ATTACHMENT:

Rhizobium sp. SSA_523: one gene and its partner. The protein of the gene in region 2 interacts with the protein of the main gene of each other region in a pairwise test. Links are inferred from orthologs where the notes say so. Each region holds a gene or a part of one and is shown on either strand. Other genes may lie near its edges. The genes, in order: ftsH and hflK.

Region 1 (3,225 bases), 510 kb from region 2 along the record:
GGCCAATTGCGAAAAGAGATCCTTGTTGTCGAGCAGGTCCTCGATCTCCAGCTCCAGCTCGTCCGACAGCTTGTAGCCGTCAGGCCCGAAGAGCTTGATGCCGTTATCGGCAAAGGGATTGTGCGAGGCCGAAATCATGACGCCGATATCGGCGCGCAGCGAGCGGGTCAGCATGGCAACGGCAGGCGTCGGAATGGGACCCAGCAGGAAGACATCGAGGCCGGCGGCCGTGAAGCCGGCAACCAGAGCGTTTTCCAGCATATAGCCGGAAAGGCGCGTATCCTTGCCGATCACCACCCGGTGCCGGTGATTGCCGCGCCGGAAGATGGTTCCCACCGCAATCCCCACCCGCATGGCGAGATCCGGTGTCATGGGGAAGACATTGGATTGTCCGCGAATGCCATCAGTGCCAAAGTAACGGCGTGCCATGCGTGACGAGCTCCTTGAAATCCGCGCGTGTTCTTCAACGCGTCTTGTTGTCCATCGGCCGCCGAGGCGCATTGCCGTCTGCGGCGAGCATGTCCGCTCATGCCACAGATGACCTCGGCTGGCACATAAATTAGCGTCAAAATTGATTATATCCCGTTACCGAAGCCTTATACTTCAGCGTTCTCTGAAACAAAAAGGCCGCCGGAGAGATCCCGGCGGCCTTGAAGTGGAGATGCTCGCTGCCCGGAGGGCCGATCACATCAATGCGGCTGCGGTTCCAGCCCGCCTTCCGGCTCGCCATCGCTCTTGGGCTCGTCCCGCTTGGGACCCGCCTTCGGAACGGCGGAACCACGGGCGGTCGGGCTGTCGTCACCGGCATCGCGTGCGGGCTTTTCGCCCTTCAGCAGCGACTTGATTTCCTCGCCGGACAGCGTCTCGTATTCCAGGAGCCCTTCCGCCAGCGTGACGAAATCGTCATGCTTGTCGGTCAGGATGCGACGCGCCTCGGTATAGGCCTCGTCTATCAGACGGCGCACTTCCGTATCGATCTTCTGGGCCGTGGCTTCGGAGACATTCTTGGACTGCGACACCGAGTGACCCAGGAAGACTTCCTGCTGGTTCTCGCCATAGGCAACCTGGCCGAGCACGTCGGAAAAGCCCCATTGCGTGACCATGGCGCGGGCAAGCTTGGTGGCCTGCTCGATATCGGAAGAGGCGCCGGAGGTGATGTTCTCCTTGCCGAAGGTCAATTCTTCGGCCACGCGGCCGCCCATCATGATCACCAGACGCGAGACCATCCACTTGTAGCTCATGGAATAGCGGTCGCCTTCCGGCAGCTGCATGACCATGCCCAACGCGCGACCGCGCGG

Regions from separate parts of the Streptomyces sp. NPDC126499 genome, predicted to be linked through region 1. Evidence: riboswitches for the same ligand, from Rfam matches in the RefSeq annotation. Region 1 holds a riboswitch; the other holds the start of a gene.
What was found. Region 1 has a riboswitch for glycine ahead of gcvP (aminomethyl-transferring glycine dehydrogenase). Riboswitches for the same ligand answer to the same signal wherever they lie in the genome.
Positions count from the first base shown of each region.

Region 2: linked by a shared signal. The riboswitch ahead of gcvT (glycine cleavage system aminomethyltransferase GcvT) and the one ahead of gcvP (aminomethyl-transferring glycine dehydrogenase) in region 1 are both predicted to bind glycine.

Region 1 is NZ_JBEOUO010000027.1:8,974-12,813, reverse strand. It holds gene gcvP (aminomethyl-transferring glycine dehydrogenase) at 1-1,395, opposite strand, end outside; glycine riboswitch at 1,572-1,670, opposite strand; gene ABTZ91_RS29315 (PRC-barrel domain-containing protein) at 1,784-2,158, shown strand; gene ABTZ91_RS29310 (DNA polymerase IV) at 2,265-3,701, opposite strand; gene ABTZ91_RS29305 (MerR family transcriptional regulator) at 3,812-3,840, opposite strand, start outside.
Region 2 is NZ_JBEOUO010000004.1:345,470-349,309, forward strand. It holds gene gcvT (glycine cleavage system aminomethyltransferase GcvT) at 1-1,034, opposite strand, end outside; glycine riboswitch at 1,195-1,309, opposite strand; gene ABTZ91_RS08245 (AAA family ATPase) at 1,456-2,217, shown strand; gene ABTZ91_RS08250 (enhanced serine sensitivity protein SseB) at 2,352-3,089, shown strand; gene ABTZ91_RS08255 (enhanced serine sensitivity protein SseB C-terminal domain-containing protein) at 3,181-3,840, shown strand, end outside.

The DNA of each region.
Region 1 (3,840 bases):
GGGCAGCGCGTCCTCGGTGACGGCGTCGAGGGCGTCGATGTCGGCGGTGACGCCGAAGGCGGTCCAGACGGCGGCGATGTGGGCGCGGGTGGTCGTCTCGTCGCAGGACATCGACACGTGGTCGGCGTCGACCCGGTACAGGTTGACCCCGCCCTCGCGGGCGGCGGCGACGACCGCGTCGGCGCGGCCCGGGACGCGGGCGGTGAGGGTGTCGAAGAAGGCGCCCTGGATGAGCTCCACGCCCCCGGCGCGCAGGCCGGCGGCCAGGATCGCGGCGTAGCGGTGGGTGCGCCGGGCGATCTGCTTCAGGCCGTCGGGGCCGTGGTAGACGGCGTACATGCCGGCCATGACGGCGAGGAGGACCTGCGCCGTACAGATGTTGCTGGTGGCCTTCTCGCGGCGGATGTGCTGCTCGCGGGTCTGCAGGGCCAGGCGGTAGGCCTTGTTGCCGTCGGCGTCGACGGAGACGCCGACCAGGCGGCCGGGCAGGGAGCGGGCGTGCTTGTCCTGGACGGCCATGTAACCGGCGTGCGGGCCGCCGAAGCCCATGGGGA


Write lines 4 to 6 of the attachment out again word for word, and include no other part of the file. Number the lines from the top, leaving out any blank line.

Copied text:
Regions from separate parts of the Streptomyces sp. NPDC126499 genome, predicted to be linked through region 1. Evidence: riboswitches for the same ligand, from Rfam matches in the RefSeq annotation. Region 1 holds a riboswitch; the other holds the start of a gene.
What was found. Region 1 has a riboswitch for glycine ahead of gcvP (aminomethyl-transferring glycine dehydrogenase). Riboswitches for the same ligand answer to the same signal wherever they lie in the genome.
Positions count from the first base shown of each region.